Tuesday, November 26, 2013



I am the sole owner of a yoga studio: Sanctuary Power Yoga (www.sanctuarypoweryoga.com). I say some owner, but I have alot of support & help from my family & friends & teachers (that's a blog for another day) all of whom are very invested in the studio.

Still, I am the one who makes & adjusts the schedule, writes checks to pay bills, stocks the studio with what it needs, handles questions, emails, etc from students, updates the website...you get the idea. 

I send out email blasts with updates on activities & happenings at the studio & more than once I have missed a typo.  Most recently, someone pointed out to me that I wrote "CLAEN" I instead of clean.  Yes, in capital letters...I'm sure some of you saw it if you read the email. 

I try to be professional & I like my work to be professional.  I'd like to say I have it all together.  But the truth is...I don't.  I make mistakes.  I miss typos.  I forget things. 

When someone pointed out the typo in the email that went out to over 1000 people - I laughed.  Yeah, it looked really unprofessional, but what can I say?  I did my best.  And when I saw the typo, I did my best again - I didn't freak out.  I kept breathing.  I let it go. 

And that's my yoga...off my mat.

Tuesday, November 19, 2013

Where Do I Practice?

Where do I practice? 

Pretty much anywhere in the house that I can find enough space to unroll my mat...and a yoga mat is not that big, so I don't need alot of space.

It'd be nice to have a special room, or even part of a room decorated & dedicated just to my yoga, but it doesn't fit in with where we are now & I'm totally ok with that.

We have a 4 year old son & he likes me to be near him when I practice, so most of the time it's not quiet - he's watching a video, playing or talking to me.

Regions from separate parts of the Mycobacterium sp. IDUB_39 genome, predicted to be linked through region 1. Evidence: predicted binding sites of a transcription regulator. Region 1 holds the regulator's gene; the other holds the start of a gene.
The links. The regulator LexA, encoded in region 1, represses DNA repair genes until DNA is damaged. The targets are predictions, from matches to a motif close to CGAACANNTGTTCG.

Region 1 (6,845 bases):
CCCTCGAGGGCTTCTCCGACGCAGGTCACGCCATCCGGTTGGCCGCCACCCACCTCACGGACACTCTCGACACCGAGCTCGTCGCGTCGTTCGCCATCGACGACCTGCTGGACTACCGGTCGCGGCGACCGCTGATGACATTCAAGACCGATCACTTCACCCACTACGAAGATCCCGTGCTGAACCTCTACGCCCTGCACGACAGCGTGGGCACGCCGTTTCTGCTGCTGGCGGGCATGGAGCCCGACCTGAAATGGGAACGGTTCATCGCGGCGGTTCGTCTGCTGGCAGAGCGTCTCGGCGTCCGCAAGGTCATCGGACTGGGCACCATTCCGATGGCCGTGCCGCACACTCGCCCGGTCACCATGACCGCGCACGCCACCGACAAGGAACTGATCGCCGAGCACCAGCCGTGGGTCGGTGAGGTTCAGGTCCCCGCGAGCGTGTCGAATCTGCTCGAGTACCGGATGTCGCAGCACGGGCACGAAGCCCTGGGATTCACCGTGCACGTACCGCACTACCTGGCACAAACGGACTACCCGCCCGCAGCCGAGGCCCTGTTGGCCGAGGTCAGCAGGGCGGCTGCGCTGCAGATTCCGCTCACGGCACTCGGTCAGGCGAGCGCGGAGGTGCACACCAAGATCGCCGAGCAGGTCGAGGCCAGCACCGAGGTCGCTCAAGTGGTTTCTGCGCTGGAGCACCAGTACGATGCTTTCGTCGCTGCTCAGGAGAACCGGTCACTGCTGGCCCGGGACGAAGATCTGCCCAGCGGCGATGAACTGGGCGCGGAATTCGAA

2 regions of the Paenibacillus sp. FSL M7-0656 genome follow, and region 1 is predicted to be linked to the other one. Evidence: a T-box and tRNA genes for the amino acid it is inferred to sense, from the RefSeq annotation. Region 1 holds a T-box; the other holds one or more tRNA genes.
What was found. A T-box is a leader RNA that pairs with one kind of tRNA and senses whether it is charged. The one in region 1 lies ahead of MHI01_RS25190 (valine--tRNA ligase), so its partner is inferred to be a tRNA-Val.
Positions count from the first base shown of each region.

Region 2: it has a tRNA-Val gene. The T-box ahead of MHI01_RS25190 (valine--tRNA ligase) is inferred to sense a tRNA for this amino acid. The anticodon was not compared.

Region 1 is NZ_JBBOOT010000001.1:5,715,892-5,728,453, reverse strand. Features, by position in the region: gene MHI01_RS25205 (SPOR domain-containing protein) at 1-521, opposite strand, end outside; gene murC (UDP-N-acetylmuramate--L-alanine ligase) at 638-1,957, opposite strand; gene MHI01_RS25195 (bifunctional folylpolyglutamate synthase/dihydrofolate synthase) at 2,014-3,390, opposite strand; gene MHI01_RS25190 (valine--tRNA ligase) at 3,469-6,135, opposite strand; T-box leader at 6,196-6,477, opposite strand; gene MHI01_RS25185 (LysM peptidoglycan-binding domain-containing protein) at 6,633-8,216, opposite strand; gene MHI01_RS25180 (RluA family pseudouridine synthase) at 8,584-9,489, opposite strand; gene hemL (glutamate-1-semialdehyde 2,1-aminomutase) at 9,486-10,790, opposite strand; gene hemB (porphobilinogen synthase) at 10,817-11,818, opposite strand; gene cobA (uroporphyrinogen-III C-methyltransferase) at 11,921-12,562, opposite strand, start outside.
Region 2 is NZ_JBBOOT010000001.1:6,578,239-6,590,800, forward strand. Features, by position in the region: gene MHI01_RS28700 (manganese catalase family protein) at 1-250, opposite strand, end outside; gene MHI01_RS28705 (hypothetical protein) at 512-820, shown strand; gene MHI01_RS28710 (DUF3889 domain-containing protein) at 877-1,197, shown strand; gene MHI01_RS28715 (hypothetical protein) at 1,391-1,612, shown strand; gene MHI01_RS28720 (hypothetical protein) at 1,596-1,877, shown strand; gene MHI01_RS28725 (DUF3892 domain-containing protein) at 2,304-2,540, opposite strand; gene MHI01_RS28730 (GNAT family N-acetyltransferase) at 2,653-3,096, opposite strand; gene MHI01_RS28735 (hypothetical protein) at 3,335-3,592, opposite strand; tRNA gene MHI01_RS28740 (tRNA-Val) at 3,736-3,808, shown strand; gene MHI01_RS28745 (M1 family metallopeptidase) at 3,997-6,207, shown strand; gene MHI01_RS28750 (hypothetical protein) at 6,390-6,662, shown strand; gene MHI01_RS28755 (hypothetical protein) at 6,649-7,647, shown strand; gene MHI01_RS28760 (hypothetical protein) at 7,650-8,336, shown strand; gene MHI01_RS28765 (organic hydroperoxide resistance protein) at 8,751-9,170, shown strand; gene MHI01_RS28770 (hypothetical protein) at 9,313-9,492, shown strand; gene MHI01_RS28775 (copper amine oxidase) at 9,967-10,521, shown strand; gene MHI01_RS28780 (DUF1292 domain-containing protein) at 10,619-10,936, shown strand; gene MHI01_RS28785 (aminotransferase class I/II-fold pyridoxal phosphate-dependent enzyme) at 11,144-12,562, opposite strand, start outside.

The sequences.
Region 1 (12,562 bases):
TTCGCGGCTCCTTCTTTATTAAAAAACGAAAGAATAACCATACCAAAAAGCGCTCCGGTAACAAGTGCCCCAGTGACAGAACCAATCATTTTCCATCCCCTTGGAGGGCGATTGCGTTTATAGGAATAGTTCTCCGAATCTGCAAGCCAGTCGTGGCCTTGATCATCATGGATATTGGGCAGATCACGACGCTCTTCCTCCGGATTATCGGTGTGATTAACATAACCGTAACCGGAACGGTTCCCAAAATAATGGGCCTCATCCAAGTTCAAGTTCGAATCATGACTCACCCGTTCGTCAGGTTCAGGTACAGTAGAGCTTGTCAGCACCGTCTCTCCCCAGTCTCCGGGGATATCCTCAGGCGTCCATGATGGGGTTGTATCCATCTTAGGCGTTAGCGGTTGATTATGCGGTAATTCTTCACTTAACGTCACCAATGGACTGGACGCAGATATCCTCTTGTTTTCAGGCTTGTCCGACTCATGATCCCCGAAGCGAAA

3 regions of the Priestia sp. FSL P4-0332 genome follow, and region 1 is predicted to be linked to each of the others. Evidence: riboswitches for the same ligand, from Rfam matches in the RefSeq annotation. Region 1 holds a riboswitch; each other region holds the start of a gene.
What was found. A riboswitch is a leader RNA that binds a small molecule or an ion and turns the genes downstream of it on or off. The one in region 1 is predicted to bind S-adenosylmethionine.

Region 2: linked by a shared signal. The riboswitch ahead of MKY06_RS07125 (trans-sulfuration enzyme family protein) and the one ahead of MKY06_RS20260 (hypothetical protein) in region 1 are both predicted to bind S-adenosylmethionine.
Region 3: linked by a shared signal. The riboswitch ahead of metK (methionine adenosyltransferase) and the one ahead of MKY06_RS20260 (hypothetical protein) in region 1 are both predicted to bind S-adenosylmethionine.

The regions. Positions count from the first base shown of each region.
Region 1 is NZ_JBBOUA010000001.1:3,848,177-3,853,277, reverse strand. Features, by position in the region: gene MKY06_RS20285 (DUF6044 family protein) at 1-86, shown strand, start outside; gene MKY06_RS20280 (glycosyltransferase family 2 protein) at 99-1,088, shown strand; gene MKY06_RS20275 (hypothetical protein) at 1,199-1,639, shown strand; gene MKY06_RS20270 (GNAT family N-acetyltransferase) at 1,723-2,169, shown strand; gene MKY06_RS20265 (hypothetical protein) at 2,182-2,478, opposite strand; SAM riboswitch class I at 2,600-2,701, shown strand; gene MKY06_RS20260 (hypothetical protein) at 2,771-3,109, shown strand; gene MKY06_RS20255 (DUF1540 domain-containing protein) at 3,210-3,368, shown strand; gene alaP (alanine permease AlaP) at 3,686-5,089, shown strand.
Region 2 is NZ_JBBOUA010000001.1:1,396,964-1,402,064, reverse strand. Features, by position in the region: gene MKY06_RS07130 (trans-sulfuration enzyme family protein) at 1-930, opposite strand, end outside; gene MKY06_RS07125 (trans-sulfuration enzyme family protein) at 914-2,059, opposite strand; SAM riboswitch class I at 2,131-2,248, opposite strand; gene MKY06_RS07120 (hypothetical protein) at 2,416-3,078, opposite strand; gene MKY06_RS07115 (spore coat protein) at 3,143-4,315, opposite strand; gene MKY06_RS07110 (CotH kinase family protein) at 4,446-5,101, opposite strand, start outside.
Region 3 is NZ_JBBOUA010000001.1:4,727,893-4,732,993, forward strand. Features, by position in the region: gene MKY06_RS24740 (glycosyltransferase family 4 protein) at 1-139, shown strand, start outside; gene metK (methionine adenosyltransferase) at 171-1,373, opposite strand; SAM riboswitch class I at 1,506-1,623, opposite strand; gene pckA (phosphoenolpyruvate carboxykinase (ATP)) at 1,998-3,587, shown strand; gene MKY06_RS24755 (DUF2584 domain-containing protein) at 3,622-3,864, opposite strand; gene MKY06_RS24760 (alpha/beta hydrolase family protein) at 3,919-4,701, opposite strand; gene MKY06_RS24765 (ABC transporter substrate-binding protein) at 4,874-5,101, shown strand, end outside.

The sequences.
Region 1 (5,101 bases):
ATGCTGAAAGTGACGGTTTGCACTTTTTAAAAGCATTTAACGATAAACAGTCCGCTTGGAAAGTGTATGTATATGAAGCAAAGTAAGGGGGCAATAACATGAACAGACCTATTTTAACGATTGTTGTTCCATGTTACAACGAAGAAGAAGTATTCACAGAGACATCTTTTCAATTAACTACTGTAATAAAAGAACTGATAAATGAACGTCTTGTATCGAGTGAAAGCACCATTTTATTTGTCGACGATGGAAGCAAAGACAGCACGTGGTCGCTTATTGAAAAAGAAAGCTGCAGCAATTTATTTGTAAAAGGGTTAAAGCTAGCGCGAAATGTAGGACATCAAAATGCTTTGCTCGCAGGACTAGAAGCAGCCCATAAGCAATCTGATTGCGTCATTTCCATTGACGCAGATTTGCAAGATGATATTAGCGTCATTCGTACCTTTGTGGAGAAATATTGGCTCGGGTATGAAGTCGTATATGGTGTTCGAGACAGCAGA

Once I'm in my mat, our dogs want to me near me or on my mat with me - I'm negotiating around the little dog or moving her onto her bed.  (The picture is my Sivasana yesterday...small dog asleep on my legs).

Most of the time I put my mat down on the carpet, but I've practiced on the linoleum in the bathroom when everyone was asleep.

It's never warm enough, so practice wearing layers - long sleeve shirt & fleece & I fire up the space heater in winter.  If I don't have alot of time or can't track down my yoga clothes,  I practice in my pajamas.

Don't get me wrong....I LOVE to practice in my studio (www.sanctuarypoweryoga.com).  It's warm, peaceful, quiet, serene - no distractions.  But I practice where I can, when I can (I try to practice first thing in the morning).  Yoga is meant to be practiced in life - anywhere & everywhere.  So for me, throwing my may down amid everything that's going in the house & in my life...well, that's my yoga on & off my mat.

Tuesday, November 5, 2013



I have a friend who's mother is a schizophrenic.  She told me her mother literally hears voices in her head & they tell her what to do.

Her mother has been this way for a long time.  She's tried medication, which quieted the voices, but she didn't like the way the medication made her feel & the silence made her mother uncomfortable.

What struck me about this, is that we all hear voices.
Undoubtedly schizophrenia is a much more serious condition to deal with, and I'm not trying to minimize that in any way.  I greatly respect both my friend & her mother for dealing so gracefully with this situation.

Most of us have voices telling us what to do. What not to do. Telling is that we aren't good enough. Or smart enough. Or pretty enough.  Voices talking us into & out of things every day.  Voices reminding us of what someone said last week or last year & how it made us feel.

It's disconcerting.  It's distracting.  It's unbalancing.

Yoga & meditation offer a way to learn to quiet those voices.  It takes practice & it takes getting used to.  Because much like my friend's mother, the silence that comes with quieting the voices makes many us uncomfortable.

Sivasana is the final pose of any yoga practice.  You lie still & quiet.  For many, it can be the most challenging pose of the entire practice.   There's nothing to look at, nothing you need to do.  And the suggestion that you quiet the voices & empty your mind of thoughts leaves many people feeling uncomfortable.

But with time & practice & patience, if you can find that quiet, you can find your center.  You can find your balance.  You can find some space for yourself.  That quiet becomes comforting.  And it becomes something that you carry with you off your mat.